Dana says that some of these family members have come to view the case differently. “It’s interesting now to see their disposition change,” she says. “It’s almost like they have five years of apologizing to do, and they’re just coming back into my life and my mom’s and brother’s life. ‘We wish we had known earlier that you had been railroaded.’ She adds, “It’s incredible and wonderful, and I’m so grateful, but it is almost overwhelming.”
The effort to free her father from jail is “very much a family affair this time,” according to Dana. She credits Joseph with putting his legal training to work. Her brother, she says, is a “huge asset” as he helps her write letters and sifts through court transcripts for hints of misconduct by the judge or jury or prosecutor, for what she calls “things that don’t line up in the transcript but should he appealable.”
Dana described the drive to Oakdale with her father, which included a stop for a final lunch at Newk’s in Tuscaloosa. “Anybody who knows my dad knows that he’s really goofy and is always trying to put people at ease, so the trip down was relatively enjoyable, because Dad was in the car cracking jokes and keeping us all entertained and assuring us that everything would be OK,” she says.
The light atmosphere would not last, however. “As soon as we dropped him off, his absence was so heavy that we literally couldn’t say a word to each other for about four hours,” Dana says. “We sat in silence.”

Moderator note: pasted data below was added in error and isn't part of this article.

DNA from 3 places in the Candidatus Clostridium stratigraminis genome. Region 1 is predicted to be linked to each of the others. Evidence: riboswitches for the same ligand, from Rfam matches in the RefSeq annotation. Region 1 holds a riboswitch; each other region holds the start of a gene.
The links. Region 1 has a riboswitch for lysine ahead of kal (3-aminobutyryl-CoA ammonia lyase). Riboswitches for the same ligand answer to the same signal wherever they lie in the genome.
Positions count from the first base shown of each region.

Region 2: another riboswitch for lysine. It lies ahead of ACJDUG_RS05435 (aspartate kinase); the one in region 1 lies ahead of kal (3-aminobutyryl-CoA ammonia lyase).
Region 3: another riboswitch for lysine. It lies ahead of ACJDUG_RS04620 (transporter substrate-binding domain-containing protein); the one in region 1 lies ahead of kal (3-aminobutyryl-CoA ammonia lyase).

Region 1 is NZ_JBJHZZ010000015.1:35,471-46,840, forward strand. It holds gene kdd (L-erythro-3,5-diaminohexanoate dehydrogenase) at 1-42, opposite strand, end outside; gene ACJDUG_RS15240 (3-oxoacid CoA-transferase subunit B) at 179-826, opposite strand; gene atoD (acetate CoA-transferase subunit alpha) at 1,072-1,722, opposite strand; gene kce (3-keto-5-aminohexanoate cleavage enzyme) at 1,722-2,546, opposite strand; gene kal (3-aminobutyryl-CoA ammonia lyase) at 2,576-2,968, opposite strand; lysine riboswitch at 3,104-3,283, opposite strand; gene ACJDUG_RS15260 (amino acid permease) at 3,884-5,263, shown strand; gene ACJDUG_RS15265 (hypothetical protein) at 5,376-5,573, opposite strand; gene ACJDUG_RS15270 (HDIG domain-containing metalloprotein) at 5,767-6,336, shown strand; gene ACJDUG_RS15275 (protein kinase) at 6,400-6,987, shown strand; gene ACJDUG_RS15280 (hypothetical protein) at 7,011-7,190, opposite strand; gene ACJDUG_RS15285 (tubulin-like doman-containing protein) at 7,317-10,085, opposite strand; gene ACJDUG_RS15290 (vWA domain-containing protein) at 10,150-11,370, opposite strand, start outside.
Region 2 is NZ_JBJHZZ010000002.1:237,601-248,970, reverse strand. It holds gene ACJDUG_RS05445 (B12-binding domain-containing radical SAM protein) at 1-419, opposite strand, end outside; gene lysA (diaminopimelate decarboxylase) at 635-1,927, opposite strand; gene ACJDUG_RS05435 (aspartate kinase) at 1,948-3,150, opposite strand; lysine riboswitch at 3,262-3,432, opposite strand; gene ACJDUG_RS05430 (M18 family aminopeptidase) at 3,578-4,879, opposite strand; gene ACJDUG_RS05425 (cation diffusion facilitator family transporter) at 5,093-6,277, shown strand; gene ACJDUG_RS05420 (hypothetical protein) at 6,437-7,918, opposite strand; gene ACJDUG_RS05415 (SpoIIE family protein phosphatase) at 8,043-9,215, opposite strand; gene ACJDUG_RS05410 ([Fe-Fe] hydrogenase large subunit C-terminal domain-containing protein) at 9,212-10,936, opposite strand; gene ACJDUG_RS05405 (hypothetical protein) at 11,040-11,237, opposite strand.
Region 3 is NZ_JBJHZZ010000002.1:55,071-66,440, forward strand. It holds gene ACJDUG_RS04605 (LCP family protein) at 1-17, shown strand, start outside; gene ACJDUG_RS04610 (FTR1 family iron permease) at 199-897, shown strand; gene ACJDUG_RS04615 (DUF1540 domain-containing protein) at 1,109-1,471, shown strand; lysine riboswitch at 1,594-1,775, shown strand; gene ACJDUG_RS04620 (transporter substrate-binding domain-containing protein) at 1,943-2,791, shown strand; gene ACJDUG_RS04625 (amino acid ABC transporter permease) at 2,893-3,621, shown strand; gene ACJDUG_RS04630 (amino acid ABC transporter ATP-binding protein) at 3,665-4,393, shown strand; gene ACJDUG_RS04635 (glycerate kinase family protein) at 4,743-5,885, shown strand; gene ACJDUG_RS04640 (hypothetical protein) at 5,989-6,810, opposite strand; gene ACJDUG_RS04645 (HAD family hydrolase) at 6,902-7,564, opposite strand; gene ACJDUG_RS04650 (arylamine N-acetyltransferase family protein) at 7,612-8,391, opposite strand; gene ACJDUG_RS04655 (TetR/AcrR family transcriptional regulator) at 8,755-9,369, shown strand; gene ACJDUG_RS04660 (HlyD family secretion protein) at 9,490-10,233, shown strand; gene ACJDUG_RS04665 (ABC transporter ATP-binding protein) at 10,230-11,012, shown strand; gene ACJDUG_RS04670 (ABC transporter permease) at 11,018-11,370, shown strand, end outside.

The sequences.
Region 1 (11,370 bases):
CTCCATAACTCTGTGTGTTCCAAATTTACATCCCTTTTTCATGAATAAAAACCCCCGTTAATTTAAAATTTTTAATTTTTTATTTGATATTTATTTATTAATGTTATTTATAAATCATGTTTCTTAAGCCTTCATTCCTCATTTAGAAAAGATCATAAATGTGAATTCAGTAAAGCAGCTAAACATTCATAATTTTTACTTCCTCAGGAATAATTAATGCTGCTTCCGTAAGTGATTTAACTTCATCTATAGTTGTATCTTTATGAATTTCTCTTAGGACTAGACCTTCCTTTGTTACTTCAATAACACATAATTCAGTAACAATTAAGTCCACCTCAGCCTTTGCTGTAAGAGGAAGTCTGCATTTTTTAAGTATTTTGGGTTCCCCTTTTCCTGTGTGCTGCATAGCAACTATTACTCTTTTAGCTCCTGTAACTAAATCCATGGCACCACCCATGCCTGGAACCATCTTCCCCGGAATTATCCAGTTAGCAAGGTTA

Dana describes the feel of those last few minutes the family spent together outside the prison. “Silence, everybody in quiet meditation in themselves,” she says. “Dad, when he walked across the lawn to the prison, we were still in the parking lot watching him, and he turned slowly and waved, then he turned around slowly and blew kisses, then walked inside.”
Dana hopes a freshly re-elected Obama will let Don out of jail, thereby allowing her to return to academic life in Cairo. “God willing, I will return to the Middle East and continue my degree in January, after Dad is exonerated,” she says. She is also applying to PhD programs in political science or Middle East studies and wants to teach.
As for Joseph, Dana says, “He would like to pursue opportunities out of state, but admits that leaving his mother alone would be incredibly difficult if our dad is still in prison.”
I asked whether she and the former governor’s other supporters have received any inkling, any hint, as to whether Obama would be predisposed to pardon her dad. “There’s no way to know,” she admits. “We have not spoken to the President.”
What if nothing works and her dad has to serve his sentence? “I will camp out in front of the White House, and people will see my face, and they will know my name,” she says. “This is so much bigger than about my Dad, [with] the judge benefiting in defense contracts from the war on terror.”
She is referring to allegations found on liberal blogs and other outlets that Judge Fuller, while still on the bench, had an interest in an aviation company that received no-bid contracts from such federal agencies as the Department of Defense.
“If you think I am going to lie down and serve under that judge’s verdict, you’re wrong,” Dana says. “I believe Americans deserve better and are better. Prejudice in the courtroom has to end.” She also says, “I won’t stop informing people about what’s happened to my father.
Sidebar: Dana Siegelman / Karl Rove
Dana Siegelman, as part of her efforts to win freedom for her father, accompanied him and her brother to the Democratic National Convention in Charlotte, N.C., from September 3-6.